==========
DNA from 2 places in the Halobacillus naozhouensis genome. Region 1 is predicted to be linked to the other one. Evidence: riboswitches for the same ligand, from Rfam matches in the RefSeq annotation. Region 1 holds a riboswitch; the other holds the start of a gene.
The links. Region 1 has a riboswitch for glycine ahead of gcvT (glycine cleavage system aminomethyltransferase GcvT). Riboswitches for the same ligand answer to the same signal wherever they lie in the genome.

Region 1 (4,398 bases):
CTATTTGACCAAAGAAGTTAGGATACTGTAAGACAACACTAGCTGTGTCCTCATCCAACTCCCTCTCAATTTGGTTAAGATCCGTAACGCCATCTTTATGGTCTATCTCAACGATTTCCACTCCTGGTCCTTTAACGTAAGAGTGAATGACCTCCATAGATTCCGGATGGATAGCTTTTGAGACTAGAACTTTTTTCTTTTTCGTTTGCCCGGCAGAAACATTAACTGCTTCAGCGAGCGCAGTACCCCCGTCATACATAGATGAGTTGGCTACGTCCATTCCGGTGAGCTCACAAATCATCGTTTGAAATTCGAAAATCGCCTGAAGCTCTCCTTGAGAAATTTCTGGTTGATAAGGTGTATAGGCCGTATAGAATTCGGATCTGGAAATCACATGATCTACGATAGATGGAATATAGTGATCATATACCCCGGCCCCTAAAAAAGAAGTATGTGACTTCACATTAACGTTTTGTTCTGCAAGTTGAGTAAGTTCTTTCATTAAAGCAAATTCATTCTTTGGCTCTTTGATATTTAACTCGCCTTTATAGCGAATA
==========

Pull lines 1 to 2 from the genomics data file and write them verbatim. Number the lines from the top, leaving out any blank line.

DNA from 2 places in the Halobacillus naozhouensis genome. Region 1 is predicted to be linked to the other one. Evidence: riboswitches for the same ligand, from Rfam matches in the RefSeq annotation. Region 1 holds a riboswitch; the other holds the start of a gene.
The links. Region 1 has a riboswitch for glycine ahead of gcvT (glycine cleavage system aminomethyltransferase GcvT). Riboswitches for the same ligand answer to the same signal wherever they lie in the genome.